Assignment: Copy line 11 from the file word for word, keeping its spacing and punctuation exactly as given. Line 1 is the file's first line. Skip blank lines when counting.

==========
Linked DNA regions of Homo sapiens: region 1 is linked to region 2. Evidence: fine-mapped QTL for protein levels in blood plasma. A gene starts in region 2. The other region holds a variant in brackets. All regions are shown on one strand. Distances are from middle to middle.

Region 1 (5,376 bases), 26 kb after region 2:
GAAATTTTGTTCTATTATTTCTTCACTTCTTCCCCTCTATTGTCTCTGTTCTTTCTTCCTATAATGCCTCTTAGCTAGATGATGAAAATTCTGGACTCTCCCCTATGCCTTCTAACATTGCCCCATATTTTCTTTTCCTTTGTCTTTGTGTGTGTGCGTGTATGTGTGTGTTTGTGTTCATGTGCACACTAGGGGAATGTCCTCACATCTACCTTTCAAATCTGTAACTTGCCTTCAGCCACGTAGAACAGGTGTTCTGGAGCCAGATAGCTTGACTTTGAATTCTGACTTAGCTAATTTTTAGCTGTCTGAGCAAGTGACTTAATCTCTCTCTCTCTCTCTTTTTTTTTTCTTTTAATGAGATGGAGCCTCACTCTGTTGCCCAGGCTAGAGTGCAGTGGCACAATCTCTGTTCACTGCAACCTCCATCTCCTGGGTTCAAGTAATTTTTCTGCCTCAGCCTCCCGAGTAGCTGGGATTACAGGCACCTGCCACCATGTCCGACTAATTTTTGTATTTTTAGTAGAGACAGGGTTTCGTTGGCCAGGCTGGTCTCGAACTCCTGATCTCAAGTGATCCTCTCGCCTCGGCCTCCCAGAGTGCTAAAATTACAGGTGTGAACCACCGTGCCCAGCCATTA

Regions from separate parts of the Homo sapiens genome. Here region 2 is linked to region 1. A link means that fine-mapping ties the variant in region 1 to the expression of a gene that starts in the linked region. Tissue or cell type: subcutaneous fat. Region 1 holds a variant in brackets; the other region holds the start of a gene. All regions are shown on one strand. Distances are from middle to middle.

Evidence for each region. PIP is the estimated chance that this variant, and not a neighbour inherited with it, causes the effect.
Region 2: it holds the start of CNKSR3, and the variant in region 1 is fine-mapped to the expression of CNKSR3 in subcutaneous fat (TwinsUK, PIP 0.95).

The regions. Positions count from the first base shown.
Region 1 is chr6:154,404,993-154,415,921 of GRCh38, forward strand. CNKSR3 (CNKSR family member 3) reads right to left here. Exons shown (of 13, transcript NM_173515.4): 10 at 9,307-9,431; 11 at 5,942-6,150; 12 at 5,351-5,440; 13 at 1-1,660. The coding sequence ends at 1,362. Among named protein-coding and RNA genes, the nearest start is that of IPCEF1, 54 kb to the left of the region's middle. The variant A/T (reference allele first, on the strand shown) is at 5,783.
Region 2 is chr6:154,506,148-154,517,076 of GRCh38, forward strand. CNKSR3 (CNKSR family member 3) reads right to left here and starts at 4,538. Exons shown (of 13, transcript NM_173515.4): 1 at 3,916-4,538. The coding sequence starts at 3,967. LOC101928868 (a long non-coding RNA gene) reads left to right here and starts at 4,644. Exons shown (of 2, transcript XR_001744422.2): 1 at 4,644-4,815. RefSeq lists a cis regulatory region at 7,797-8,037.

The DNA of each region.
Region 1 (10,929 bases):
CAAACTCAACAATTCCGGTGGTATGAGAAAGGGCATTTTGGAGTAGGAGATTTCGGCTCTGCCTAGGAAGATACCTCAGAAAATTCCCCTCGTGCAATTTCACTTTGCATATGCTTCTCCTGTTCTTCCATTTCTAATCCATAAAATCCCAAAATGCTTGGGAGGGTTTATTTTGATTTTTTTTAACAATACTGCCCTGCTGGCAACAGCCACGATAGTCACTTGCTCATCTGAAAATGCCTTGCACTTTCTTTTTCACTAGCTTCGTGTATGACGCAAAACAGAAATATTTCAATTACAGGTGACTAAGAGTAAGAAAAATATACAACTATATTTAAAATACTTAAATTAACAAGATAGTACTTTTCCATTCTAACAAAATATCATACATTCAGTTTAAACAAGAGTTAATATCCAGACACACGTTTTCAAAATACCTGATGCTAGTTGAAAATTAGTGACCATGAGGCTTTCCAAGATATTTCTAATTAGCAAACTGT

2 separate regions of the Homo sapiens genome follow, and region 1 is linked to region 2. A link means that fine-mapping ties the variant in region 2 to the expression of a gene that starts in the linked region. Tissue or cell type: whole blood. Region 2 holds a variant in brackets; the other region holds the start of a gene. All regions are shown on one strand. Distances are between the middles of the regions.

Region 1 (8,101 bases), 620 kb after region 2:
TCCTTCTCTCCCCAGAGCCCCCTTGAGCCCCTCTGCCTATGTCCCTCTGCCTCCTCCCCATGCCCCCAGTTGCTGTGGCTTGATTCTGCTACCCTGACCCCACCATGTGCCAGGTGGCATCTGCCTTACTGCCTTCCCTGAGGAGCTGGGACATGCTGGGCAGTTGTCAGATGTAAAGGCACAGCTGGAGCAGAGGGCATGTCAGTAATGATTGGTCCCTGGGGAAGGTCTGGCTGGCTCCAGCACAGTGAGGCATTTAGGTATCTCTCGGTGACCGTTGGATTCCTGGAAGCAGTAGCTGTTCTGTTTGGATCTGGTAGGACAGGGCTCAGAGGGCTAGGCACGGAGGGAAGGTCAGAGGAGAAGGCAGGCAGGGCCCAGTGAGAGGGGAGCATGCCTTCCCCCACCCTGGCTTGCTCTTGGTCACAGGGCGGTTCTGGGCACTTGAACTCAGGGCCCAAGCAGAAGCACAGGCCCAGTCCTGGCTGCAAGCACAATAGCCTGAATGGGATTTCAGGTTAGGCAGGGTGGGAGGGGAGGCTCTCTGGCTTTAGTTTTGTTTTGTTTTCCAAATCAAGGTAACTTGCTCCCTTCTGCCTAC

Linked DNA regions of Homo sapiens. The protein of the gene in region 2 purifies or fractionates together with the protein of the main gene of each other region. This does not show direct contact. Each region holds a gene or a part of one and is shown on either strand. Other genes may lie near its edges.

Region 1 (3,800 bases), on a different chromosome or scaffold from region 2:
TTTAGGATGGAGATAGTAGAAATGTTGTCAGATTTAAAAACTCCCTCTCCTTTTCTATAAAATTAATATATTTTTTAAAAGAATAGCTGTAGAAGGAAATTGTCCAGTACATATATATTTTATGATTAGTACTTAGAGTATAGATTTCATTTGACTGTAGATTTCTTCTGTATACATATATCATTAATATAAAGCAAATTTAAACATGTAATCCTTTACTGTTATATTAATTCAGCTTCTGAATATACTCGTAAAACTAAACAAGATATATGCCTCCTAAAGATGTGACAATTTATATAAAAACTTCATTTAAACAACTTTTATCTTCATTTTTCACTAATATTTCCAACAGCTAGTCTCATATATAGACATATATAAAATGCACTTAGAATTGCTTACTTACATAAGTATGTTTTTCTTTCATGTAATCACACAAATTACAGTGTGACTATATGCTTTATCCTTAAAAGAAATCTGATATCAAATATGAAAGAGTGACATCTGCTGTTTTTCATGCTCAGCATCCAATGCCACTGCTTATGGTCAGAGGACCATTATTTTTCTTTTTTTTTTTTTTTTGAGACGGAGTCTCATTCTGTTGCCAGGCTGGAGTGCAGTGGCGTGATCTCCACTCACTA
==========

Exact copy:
Region 1 (10,929 bases):